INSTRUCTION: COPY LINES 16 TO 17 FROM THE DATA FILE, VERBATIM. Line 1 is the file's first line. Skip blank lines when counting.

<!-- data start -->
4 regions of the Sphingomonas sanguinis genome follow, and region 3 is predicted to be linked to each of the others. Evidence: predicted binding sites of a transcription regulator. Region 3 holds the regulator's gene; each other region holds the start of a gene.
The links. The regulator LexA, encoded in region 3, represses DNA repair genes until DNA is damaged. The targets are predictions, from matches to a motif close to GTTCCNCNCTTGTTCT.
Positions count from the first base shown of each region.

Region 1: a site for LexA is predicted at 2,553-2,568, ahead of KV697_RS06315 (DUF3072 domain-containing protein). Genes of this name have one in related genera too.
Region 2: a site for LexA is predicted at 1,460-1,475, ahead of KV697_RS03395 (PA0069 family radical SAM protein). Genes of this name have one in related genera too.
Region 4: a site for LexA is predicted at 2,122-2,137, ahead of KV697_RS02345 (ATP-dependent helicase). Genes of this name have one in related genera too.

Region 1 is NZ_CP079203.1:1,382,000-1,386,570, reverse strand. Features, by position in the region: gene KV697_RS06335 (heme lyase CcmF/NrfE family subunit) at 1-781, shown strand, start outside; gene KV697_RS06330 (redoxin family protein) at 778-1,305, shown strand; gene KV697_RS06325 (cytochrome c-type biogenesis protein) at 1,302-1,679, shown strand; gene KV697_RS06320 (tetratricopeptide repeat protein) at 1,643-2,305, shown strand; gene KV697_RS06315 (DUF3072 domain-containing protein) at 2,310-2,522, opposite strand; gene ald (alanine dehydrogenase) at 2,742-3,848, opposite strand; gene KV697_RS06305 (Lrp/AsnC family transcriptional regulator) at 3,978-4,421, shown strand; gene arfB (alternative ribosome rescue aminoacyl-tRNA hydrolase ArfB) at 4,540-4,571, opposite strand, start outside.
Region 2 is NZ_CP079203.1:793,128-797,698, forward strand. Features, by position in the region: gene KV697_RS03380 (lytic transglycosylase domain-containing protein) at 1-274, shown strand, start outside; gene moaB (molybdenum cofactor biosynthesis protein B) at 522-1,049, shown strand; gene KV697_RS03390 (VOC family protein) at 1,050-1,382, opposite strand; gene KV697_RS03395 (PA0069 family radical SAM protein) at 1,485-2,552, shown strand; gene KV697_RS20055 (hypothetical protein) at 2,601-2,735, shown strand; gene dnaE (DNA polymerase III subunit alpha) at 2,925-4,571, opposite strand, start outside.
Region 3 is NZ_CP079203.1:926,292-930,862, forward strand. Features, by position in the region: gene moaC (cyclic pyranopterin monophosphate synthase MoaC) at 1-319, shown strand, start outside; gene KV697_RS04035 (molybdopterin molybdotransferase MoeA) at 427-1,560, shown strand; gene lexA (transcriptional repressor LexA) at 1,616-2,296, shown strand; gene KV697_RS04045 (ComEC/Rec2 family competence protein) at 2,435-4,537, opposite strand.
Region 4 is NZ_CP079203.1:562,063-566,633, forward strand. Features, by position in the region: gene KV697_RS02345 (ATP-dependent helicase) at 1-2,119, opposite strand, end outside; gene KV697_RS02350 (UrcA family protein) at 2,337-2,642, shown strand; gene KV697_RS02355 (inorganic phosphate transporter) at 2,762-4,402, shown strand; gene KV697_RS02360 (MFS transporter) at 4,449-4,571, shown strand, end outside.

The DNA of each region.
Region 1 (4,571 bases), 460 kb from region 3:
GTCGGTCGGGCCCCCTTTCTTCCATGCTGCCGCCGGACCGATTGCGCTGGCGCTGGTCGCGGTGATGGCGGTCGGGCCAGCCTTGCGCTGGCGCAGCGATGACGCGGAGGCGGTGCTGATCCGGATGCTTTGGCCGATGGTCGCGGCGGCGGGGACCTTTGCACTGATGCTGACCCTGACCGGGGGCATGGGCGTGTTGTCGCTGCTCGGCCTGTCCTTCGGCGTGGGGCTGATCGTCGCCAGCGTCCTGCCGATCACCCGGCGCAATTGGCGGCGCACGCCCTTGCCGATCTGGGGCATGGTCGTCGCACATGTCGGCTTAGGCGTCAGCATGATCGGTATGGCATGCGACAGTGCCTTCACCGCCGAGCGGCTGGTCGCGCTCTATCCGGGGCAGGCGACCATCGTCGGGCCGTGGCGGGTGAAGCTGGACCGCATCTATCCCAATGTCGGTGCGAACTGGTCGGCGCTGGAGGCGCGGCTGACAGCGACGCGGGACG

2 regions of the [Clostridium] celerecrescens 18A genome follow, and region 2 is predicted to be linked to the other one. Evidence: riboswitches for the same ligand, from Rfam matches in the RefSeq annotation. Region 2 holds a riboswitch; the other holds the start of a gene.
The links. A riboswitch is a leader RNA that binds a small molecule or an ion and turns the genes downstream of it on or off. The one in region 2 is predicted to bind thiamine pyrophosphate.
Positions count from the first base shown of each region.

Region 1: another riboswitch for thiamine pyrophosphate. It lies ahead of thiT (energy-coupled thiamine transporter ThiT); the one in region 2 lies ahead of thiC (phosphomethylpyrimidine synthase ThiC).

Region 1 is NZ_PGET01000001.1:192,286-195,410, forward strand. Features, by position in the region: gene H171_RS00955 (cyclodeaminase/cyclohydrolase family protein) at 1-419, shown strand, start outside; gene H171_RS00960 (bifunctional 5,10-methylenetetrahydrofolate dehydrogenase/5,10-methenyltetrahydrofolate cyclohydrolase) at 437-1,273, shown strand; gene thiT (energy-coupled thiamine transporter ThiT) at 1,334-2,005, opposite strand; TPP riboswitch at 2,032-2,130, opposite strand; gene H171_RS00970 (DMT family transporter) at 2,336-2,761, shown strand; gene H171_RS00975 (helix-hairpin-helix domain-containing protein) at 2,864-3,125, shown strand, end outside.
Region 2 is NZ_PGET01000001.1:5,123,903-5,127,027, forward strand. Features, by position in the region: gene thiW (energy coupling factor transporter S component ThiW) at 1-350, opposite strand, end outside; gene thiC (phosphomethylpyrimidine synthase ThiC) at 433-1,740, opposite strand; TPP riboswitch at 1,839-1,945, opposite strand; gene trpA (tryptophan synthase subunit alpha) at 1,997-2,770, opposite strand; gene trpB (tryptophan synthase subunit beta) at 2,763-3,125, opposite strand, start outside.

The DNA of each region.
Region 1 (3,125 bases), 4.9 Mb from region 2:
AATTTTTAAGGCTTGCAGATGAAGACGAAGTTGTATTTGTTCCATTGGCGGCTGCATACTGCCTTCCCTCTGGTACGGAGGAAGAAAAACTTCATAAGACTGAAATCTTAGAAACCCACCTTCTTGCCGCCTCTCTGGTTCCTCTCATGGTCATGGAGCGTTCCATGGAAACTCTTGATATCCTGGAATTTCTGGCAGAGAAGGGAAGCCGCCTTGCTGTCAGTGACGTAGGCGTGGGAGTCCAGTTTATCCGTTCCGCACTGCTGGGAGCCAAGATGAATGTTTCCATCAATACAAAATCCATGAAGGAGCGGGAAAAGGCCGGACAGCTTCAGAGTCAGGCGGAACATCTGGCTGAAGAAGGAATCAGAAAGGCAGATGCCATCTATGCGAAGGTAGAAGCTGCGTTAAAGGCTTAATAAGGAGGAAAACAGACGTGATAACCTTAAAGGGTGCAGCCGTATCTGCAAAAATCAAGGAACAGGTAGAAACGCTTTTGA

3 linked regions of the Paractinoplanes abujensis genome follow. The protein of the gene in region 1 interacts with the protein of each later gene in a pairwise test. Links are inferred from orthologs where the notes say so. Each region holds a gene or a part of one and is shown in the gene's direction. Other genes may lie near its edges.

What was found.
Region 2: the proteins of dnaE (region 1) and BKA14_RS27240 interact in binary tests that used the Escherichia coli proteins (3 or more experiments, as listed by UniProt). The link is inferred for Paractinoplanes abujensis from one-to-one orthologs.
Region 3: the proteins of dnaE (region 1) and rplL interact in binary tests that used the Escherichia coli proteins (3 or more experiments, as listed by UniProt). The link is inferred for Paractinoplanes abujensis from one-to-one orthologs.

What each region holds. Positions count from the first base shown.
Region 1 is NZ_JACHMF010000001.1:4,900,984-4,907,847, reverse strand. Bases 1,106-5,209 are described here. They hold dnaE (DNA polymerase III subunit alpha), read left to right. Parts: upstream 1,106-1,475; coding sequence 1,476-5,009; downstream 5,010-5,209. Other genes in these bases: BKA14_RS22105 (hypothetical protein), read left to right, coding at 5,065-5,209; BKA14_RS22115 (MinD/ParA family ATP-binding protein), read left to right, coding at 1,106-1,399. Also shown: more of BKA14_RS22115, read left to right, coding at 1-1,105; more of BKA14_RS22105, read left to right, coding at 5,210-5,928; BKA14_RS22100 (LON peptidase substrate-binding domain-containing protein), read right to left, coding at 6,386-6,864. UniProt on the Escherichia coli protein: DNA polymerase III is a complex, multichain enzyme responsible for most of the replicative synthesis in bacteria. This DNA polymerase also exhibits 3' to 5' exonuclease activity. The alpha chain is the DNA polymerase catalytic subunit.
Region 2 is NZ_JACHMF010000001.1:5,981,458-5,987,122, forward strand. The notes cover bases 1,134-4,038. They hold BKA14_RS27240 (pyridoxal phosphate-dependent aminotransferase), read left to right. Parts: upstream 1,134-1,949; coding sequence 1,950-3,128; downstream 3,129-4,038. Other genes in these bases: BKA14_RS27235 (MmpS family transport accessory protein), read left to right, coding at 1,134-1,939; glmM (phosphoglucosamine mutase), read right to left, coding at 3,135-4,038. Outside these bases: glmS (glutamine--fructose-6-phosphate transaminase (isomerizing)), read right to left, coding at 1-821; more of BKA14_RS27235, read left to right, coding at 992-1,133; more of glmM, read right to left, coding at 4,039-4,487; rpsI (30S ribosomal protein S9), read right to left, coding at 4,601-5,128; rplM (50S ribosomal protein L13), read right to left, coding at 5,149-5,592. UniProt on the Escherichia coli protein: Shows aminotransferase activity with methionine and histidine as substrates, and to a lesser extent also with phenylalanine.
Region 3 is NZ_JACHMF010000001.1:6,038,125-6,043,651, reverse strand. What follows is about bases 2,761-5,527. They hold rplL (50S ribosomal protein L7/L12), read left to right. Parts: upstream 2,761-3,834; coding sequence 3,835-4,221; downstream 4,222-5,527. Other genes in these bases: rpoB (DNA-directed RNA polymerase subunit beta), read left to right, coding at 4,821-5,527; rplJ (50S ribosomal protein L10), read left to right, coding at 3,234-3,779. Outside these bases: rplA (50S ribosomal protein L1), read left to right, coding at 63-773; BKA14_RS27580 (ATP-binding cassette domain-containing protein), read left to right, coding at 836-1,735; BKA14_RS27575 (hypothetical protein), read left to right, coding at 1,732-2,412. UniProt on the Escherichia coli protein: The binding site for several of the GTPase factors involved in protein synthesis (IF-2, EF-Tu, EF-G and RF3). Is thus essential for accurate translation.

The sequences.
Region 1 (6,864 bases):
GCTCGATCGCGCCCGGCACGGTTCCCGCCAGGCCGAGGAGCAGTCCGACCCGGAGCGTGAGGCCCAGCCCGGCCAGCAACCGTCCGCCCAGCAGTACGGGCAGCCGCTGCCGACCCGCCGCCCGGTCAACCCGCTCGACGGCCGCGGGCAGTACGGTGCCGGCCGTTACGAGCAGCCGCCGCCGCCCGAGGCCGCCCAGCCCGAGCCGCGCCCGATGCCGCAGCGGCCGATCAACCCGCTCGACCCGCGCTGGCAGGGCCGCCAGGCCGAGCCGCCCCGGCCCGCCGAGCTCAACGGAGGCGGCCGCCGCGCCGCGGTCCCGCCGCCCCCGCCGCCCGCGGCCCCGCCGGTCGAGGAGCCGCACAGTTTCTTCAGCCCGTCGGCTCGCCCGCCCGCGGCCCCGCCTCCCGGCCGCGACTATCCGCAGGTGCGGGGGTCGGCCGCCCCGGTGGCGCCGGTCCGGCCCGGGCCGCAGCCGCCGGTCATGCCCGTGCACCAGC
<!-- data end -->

Positions count from the first base shown of each region.

Region 1: another riboswitch for thiamine pyrophosphate. It lies ahead of thiT (energy-coupled thiamine transporter ThiT); the one in region 2 lies ahead of thiC (phosphomethylpyrimidine synthase ThiC).